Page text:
On June 27, President Truman announced to the nation and the world that America would intervene in the Korean conflict in order to prevent the conquest of an independent nation by communism. Truman was suggesting that the USSR was behind the North Korean invasion, and in fact the Soviets had given tacit approval to the invasion, which was carried out with Soviet-made tanks and weapons. Despite the fear that U.S. intervention in Korea might lead to open warfare between the United States and Russia after years of “cold war,” Truman’s decision was met with overwhelming approval from Congress and the U.S. public. Truman did not ask for a declaration of war, but Congress voted to extend the draft and authorized Truman to call up reservists.

On June 28, the Security Council met again and in the continued absence of the Soviet Union passed a U.S. resolution approving the use of force against North Korea. On June 30, Truman agreed to send U.S. ground forces to Korea, and on July 7 the Security Council recommended that all U.N. forces sent to Korea be put under U.S. command. The next day, General Douglas MacArthur was named commander of all U.N. forces in Korea.

In the opening months of the war, the U.S.-led U.N. forces rapidly advanced against the North Koreans, but Chinese communist troops entered the fray in October, throwing the Allies into a hasty retreat. In April 1951, Truman relieved MacArthur of his command after he publicly threatened to bomb China in defiance of Truman’s stated war policy. Truman feared that an escalation of fighting with China would draw the Soviet Union into the Korean War.

By May 1951, the communists were pushed back to the 38th parallel, and the battle line remained in that vicinity for the remainder of the war. On July 27, 1953, after two years of negotiation, an armistice was signed, ending the war and reestablishing the 1945 division of Korea that still exists today. Approximately 150,000 troops from South Korea, the United States, and participating U.N. nations were killed in the Korean War, and as many as one million South Korean civilians perished. An estimated 800,000 communist soldiers were killed, and more than 200,000 North Korean civilians died.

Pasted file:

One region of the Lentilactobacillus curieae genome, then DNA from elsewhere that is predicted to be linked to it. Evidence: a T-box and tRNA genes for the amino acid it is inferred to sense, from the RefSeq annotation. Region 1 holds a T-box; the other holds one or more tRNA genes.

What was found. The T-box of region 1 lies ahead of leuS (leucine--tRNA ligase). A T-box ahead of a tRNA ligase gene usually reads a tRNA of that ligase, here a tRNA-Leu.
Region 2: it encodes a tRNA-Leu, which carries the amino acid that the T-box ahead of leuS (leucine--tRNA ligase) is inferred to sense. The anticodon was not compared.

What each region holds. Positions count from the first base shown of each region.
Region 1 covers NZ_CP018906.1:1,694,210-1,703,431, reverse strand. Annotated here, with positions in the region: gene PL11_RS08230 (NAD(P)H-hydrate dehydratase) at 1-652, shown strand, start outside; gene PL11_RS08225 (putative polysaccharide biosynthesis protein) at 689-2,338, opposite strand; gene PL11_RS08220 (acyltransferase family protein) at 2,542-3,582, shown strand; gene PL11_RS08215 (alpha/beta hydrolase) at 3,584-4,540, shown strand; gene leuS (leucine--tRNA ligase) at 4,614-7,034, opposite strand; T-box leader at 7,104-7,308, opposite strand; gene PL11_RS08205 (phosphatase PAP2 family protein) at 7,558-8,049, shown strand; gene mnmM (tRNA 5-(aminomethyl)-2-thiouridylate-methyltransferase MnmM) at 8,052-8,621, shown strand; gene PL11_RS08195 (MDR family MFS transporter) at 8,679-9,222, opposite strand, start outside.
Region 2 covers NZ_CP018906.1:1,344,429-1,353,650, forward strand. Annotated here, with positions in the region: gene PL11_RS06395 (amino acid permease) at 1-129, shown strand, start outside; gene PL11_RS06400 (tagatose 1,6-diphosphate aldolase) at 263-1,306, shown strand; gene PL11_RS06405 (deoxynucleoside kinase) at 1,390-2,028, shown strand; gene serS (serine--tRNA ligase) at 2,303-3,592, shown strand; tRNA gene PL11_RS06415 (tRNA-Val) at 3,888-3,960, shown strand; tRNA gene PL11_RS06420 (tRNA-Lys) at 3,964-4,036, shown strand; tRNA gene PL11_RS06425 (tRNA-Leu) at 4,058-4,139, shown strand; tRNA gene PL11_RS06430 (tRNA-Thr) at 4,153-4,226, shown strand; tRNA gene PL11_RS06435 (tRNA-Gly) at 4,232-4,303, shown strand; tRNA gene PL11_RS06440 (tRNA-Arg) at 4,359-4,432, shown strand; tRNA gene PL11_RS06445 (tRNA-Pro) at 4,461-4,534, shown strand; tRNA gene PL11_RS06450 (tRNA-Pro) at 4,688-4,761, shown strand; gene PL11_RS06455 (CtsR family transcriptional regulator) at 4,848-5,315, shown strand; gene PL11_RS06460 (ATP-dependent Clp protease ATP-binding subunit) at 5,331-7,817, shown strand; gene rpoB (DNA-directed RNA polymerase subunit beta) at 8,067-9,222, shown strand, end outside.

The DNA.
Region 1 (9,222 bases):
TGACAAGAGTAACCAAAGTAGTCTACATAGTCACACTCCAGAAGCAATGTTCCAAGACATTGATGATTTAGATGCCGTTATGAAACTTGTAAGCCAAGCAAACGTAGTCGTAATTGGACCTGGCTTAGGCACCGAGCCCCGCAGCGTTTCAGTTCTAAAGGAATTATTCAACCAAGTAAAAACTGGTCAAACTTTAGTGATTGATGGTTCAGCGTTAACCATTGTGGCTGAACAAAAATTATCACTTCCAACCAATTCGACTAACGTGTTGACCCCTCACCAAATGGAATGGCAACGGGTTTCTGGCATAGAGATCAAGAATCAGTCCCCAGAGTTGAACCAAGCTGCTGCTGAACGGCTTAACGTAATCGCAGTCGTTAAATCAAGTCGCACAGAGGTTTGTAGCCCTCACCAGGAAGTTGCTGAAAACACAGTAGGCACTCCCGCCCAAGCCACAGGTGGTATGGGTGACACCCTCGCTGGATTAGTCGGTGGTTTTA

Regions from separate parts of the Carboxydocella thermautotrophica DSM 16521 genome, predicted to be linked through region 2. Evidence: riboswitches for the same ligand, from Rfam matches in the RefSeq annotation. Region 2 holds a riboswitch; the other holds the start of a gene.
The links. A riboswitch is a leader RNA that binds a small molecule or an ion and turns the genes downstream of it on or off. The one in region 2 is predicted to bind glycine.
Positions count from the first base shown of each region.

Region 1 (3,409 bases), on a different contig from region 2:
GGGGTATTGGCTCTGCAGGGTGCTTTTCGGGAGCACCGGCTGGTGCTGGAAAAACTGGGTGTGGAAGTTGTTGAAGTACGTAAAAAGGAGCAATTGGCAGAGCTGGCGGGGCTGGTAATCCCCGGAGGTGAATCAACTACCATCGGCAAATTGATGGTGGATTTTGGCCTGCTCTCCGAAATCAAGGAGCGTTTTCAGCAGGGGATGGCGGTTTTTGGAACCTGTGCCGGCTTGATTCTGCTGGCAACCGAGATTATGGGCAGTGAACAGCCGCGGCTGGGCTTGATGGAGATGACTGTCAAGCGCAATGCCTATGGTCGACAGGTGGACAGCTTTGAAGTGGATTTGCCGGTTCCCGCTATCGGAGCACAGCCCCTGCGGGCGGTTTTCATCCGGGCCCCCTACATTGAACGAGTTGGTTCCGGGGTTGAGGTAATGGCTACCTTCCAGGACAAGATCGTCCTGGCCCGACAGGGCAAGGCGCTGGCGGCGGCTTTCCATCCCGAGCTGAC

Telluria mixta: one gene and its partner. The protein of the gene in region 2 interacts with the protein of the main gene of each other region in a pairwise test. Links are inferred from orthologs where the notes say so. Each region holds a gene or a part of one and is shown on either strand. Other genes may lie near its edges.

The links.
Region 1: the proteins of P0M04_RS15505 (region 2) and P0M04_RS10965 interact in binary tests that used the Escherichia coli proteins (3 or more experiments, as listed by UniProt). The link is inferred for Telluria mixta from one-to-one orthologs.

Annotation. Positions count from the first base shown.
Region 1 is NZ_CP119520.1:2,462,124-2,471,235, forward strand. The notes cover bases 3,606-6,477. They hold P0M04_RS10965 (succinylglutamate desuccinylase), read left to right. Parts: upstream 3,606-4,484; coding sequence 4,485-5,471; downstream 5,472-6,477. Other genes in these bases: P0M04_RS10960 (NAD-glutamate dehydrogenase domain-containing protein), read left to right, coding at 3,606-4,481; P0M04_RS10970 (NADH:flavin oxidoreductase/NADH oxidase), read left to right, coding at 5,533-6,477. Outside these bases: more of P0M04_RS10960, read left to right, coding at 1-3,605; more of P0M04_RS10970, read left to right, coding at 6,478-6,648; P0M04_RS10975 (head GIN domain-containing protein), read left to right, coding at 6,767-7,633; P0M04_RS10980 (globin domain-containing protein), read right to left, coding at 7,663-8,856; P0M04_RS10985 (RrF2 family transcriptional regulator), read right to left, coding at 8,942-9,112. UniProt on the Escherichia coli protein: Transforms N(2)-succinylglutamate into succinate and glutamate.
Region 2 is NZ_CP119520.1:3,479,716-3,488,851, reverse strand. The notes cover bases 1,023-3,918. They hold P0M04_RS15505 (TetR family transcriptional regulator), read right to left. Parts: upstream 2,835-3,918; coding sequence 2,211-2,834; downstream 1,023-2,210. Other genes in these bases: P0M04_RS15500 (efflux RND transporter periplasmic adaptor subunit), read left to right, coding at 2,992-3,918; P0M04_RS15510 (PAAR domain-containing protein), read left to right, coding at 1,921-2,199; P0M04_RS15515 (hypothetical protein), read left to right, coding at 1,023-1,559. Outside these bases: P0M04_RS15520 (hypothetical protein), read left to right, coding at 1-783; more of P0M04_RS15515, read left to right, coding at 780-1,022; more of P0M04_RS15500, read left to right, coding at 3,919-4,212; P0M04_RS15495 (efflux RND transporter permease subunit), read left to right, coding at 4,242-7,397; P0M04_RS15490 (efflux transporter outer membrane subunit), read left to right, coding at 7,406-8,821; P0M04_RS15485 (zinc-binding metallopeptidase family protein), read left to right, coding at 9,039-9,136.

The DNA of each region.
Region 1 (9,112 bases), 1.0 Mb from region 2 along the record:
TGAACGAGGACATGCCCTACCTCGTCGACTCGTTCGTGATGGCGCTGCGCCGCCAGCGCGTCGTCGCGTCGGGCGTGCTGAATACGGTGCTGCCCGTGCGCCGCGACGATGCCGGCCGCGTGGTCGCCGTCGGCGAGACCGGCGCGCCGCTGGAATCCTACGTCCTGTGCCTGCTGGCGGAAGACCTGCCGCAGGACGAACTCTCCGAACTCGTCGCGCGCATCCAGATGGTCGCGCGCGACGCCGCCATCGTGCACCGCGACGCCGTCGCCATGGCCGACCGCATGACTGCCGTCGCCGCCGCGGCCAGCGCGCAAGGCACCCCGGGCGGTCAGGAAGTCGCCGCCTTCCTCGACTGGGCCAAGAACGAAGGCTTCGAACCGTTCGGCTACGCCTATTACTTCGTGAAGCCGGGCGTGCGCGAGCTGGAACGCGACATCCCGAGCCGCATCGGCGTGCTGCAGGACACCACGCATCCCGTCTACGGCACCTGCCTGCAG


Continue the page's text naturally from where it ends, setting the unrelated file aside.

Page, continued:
The original figure of American troops lost–54,246 killed–became controversial when the Pentagon acknowledged in 2000 that all U.S. troops killed around the world during the period of the Korean War were incorporated into that number. For example, any American soldier killed in a car accident anywhere in the world from June 1950 to July 1953 was considered a casualty of the Korean War. If these deaths are subtracted from the 54,000 total, leaving just the Americans who died (from whatever cause) in the Korean theater of operations, the total U.S. dead in the Korean War numbers 36,516.

Fantastic Beaver Island Publicity

 from the Chamber of Commerce

The July issue of Traverse Magazine has an eight (8) page cover feature about Beaver Island. On the cover of the popular magazine the feature is called out with “WORLD CLASS CARP FISHING, Beaver Island Flats.” Again big thanks to our member partners who help make these stories possible. The story titled Vision Quest is about sight casting to the elusive carp. Some quotes, “… arguably the greatest carp fishery on the planet. A healthy population of voracious smallmouth is ready to help pass the time.” A portion of the story and some of the photos will be available on www.MyNorth.com at a later date. The magazine will be on sale at McDonough’s Market in a couple of days.

Lake Geneserath Salvage

by Richard Burris as told to Amy Burris

Lake  Geneserath Salvage

During the winter two trucks had ventured onto the ice only to break through, and stay there until spring. They went back later and fished out the chain saws from the pickup box
On a sunny mid-April day, a group of people gathered at the north arm of the lake where a pickup owned by Bob Graves sawmill family had gotten about 100 yards out from the boat launch, and broke through. It was now  on the bottom, sunken into about six feet of water and two feet of silt .

Someone took a skiff out and located the truck and placed aa buoy near it.